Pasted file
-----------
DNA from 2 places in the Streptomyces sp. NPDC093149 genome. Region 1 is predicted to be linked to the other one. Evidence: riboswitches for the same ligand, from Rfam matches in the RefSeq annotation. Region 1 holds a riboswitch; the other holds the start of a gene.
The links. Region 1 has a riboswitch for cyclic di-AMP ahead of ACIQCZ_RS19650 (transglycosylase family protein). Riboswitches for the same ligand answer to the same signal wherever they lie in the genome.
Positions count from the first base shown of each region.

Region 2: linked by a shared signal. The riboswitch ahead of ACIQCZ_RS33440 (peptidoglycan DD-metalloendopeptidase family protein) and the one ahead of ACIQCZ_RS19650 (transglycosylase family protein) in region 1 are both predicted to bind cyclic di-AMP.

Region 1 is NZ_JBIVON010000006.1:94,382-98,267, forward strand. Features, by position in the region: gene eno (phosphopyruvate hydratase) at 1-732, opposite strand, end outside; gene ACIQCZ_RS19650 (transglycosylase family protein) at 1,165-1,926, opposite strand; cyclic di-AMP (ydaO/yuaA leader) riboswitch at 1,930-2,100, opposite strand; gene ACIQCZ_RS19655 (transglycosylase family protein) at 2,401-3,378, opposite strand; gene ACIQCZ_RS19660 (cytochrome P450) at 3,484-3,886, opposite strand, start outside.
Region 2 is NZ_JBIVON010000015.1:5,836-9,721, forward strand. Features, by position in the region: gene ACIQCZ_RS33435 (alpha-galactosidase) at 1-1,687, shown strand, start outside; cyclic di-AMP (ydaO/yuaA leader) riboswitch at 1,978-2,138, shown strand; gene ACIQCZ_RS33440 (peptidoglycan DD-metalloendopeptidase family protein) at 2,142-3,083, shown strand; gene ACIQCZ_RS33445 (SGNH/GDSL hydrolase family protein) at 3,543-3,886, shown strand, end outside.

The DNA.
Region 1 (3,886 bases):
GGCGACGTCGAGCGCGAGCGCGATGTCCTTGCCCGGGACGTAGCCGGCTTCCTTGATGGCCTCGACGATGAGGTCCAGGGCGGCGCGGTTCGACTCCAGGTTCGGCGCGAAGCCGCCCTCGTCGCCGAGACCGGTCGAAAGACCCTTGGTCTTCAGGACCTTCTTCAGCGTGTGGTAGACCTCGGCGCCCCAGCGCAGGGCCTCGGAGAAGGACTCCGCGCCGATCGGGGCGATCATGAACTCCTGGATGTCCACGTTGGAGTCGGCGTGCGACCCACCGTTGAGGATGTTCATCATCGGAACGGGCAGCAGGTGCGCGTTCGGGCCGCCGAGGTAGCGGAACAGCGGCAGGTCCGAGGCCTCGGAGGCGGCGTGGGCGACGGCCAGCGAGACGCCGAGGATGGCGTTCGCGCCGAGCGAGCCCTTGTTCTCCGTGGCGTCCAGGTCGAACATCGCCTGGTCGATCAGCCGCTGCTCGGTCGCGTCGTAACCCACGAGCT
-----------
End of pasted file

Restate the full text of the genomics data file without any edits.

DNA from 2 places in the Streptomyces sp. NPDC093149 genome. Region 1 is predicted to be linked to the other one. Evidence: riboswitches for the same ligand, from Rfam matches in the RefSeq annotation. Region 1 holds a riboswitch; the other holds the start of a gene.
The links. Region 1 has a riboswitch for cyclic di-AMP ahead of ACIQCZ_RS19650 (transglycosylase family protein). Riboswitches for the same ligand answer to the same signal wherever they lie in the genome.
Positions count from the first base shown of each region.

Region 2: linked by a shared signal. The riboswitch ahead of ACIQCZ_RS33440 (peptidoglycan DD-metalloendopeptidase family protein) and the one ahead of ACIQCZ_RS19650 (transglycosylase family protein) in region 1 are both predicted to bind cyclic di-AMP.

Region 1 is NZ_JBIVON010000006.1:94,382-98,267, forward strand. Features, by position in the region: gene eno (phosphopyruvate hydratase) at 1-732, opposite strand, end outside; gene ACIQCZ_RS19650 (transglycosylase family protein) at 1,165-1,926, opposite strand; cyclic di-AMP (ydaO/yuaA leader) riboswitch at 1,930-2,100, opposite strand; gene ACIQCZ_RS19655 (transglycosylase family protein) at 2,401-3,378, opposite strand; gene ACIQCZ_RS19660 (cytochrome P450) at 3,484-3,886, opposite strand, start outside.
Region 2 is NZ_JBIVON010000015.1:5,836-9,721, forward strand. Features, by position in the region: gene ACIQCZ_RS33435 (alpha-galactosidase) at 1-1,687, shown strand, start outside; cyclic di-AMP (ydaO/yuaA leader) riboswitch at 1,978-2,138, shown strand; gene ACIQCZ_RS33440 (peptidoglycan DD-metalloendopeptidase family protein) at 2,142-3,083, shown strand; gene ACIQCZ_RS33445 (SGNH/GDSL hydrolase family protein) at 3,543-3,886, shown strand, end outside.

The DNA.
Region 1 (3,886 bases):
GGCGACGTCGAGCGCGAGCGCGATGTCCTTGCCCGGGACGTAGCCGGCTTCCTTGATGGCCTCGACGATGAGGTCCAGGGCGGCGCGGTTCGACTCCAGGTTCGGCGCGAAGCCGCCCTCGTCGCCGAGACCGGTCGAAAGACCCTTGGTCTTCAGGACCTTCTTCAGCGTGTGGTAGACCTCGGCGCCCCAGCGCAGGGCCTCGGAGAAGGACTCCGCGCCGATCGGGGCGATCATGAACTCCTGGATGTCCACGTTGGAGTCGGCGTGCGACCCACCGTTGAGGATGTTCATCATCGGAACGGGCAGCAGGTGCGCGTTCGGGCCGCCGAGGTAGCGGAACAGCGGCAGGTCCGAGGCCTCGGAGGCGGCGTGGGCGACGGCCAGCGAGACGCCGAGGATGGCGTTCGCGCCGAGCGAGCCCTTGTTCTCCGTGGCGTCCAGGTCGAACATCGCCTGGTCGATCAGCCGCTGCTCGGTCGCGTCGTAACCCACGAGCT